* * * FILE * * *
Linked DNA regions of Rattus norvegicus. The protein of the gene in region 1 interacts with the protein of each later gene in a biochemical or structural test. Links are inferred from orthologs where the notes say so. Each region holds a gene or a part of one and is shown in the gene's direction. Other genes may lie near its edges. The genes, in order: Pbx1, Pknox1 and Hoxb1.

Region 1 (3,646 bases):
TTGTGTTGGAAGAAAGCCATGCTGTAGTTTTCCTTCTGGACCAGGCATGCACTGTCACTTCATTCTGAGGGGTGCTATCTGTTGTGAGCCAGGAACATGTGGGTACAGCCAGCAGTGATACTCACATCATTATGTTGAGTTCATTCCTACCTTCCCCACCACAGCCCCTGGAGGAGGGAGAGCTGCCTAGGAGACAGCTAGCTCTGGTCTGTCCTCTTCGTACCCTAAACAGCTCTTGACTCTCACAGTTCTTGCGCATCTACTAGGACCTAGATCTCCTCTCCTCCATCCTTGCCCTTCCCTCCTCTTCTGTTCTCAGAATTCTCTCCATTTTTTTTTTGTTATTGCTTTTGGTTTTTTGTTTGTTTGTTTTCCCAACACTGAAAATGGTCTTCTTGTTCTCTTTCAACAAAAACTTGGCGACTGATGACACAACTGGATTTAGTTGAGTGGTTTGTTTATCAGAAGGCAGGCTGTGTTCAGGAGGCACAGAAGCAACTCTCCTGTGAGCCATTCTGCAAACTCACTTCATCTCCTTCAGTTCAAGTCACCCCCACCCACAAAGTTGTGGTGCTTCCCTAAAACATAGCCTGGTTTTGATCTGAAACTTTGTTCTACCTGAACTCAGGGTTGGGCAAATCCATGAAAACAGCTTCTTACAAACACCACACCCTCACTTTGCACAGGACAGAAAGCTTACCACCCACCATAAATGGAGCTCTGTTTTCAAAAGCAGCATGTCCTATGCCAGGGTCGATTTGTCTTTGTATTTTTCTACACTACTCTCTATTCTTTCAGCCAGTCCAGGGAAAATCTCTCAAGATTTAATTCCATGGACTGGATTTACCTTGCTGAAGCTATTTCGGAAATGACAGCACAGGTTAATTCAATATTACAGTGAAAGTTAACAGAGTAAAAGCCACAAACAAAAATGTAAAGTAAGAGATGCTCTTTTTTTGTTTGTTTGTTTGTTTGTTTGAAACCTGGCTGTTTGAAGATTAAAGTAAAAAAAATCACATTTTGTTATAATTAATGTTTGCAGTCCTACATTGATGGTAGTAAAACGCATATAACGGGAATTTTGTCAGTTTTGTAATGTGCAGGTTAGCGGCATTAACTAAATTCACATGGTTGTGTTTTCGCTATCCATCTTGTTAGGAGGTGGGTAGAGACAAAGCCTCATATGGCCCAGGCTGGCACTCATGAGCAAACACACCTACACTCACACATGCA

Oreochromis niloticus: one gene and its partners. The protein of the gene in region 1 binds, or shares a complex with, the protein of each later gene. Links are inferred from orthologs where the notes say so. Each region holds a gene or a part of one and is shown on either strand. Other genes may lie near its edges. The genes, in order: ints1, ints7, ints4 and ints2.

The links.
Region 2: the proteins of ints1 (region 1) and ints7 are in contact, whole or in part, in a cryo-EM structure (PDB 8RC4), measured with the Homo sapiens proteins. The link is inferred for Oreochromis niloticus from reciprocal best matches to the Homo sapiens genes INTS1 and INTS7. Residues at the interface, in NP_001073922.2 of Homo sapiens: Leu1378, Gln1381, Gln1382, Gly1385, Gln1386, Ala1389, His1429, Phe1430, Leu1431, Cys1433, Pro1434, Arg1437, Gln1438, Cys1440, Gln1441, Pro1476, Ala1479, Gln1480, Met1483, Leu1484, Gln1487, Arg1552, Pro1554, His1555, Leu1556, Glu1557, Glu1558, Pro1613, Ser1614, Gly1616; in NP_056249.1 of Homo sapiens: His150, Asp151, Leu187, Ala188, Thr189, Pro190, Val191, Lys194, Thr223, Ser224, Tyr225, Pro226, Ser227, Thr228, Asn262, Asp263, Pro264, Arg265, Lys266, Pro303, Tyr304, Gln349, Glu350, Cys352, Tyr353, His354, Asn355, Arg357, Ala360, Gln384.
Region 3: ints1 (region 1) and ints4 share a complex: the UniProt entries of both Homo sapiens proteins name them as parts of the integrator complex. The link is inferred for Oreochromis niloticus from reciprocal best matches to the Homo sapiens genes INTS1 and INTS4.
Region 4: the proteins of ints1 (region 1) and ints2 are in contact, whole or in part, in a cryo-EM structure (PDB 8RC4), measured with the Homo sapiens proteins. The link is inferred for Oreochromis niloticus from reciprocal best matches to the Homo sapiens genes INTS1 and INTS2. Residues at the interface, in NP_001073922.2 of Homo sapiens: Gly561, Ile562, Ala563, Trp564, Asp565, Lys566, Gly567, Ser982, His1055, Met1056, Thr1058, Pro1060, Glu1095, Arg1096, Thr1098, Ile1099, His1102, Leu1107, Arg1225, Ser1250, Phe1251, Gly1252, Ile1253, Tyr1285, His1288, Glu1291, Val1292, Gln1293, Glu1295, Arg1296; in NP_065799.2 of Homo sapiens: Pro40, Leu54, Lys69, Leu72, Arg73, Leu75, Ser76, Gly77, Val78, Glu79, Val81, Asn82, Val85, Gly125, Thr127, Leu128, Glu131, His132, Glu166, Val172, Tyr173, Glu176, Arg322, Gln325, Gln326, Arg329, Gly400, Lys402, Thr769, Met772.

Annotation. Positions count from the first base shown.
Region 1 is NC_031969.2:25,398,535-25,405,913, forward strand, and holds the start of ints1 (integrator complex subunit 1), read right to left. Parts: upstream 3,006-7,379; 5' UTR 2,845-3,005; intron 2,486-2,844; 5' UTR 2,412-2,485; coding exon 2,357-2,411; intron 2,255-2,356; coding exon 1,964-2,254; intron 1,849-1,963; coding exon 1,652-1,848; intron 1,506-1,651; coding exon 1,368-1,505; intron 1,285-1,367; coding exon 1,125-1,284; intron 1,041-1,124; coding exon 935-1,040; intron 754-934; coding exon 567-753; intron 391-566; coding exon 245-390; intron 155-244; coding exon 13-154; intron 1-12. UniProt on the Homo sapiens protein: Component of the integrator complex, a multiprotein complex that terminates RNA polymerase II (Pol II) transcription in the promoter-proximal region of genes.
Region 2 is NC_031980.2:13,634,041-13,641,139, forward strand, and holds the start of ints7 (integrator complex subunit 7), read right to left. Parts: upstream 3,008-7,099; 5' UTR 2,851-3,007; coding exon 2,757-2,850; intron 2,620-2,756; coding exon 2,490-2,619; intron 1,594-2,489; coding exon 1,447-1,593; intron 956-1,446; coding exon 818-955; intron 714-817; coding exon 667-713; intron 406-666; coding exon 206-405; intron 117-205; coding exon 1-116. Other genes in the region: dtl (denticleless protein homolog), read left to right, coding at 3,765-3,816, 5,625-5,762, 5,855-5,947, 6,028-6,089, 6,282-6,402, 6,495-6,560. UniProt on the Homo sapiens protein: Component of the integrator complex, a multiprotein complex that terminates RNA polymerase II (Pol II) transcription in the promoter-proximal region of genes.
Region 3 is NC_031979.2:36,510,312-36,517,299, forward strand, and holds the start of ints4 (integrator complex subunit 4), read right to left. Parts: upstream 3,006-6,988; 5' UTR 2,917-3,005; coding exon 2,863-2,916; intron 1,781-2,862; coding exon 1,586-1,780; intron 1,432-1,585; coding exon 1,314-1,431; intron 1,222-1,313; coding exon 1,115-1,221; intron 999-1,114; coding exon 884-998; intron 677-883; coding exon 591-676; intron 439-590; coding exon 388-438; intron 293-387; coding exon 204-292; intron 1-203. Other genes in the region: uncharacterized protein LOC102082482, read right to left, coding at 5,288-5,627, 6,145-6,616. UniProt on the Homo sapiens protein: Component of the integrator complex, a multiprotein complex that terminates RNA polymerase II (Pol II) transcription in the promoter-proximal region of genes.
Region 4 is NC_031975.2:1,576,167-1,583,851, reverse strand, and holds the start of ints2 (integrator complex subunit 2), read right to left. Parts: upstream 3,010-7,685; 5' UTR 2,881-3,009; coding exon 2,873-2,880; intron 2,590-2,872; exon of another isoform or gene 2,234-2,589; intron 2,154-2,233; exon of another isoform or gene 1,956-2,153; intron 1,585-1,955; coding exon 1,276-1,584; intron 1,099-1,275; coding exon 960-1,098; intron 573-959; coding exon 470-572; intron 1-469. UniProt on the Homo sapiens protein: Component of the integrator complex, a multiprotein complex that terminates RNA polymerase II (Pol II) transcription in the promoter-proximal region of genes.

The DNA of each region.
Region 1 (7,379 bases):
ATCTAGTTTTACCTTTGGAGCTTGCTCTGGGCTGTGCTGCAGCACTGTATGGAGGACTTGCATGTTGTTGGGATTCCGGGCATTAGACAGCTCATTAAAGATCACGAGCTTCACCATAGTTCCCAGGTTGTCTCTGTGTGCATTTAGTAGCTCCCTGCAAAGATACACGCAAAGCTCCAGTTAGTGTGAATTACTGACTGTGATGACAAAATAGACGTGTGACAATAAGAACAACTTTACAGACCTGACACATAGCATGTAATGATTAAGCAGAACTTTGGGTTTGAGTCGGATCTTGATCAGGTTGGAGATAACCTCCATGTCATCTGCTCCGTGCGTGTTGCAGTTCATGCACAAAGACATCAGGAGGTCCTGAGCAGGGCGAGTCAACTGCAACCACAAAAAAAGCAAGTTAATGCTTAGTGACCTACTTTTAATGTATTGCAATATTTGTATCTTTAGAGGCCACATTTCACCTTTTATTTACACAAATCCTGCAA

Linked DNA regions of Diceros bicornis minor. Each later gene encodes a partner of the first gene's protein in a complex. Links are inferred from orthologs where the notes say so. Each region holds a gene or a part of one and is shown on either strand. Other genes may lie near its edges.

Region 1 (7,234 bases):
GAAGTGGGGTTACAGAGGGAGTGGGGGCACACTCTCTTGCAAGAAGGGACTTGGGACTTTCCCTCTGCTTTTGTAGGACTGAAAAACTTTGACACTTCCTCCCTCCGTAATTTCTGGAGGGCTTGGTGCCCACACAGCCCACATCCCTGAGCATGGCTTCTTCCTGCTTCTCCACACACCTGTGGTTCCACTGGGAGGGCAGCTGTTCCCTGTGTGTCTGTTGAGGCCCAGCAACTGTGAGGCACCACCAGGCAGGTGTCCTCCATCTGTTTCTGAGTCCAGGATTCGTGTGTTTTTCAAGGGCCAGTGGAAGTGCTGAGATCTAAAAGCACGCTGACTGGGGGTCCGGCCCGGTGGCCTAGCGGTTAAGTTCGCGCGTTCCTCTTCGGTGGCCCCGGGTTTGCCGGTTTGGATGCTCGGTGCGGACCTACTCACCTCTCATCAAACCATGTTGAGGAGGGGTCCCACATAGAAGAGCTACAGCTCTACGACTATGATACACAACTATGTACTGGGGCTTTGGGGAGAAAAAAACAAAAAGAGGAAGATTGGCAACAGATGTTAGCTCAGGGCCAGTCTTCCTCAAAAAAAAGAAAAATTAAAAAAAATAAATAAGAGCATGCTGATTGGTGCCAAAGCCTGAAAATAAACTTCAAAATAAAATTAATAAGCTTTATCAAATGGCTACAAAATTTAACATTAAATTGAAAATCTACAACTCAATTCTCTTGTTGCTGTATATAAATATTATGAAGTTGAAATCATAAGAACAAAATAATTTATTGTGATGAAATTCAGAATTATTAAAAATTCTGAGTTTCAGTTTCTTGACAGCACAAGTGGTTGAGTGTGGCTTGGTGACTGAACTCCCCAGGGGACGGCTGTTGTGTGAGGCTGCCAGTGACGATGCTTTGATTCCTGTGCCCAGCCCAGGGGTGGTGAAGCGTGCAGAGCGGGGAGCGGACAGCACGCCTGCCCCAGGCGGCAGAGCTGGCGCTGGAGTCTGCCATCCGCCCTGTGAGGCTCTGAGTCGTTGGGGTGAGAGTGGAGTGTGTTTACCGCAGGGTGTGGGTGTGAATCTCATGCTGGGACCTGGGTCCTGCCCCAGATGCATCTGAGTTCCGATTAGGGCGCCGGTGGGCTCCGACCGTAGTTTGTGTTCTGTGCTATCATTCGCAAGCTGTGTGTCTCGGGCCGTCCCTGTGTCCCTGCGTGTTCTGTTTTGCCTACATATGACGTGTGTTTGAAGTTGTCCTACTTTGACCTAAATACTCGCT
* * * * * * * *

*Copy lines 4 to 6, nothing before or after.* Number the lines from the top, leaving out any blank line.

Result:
Oreochromis niloticus: one gene and its partners. The protein of the gene in region 1 binds, or shares a complex with, the protein of each later gene. Links are inferred from orthologs where the notes say so. Each region holds a gene or a part of one and is shown on either strand. Other genes may lie near its edges. The genes, in order: ints1, ints7, ints4 and ints2.

The links.
Region 2: the proteins of ints1 (region 1) and ints7 are in contact, whole or in part, in a cryo-EM structure (PDB 8RC4), measured with the Homo sapiens proteins. The link is inferred for Oreochromis niloticus from reciprocal best matches to the Homo sapiens genes INTS1 and INTS7. Residues at the interface, in NP_001073922.2 of Homo sapiens: Leu1378, Gln1381, Gln1382, Gly1385, Gln1386, Ala1389, His1429, Phe1430, Leu1431, Cys1433, Pro1434, Arg1437, Gln1438, Cys1440, Gln1441, Pro1476, Ala1479, Gln1480, Met1483, Leu1484, Gln1487, Arg1552, Pro1554, His1555, Leu1556, Glu1557, Glu1558, Pro1613, Ser1614, Gly1616; in NP_056249.1 of Homo sapiens: His150, Asp151, Leu187, Ala188, Thr189, Pro190, Val191, Lys194, Thr223, Ser224, Tyr225, Pro226, Ser227, Thr228, Asn262, Asp263, Pro264, Arg265, Lys266, Pro303, Tyr304, Gln349, Glu350, Cys352, Tyr353, His354, Asn355, Arg357, Ala360, Gln384.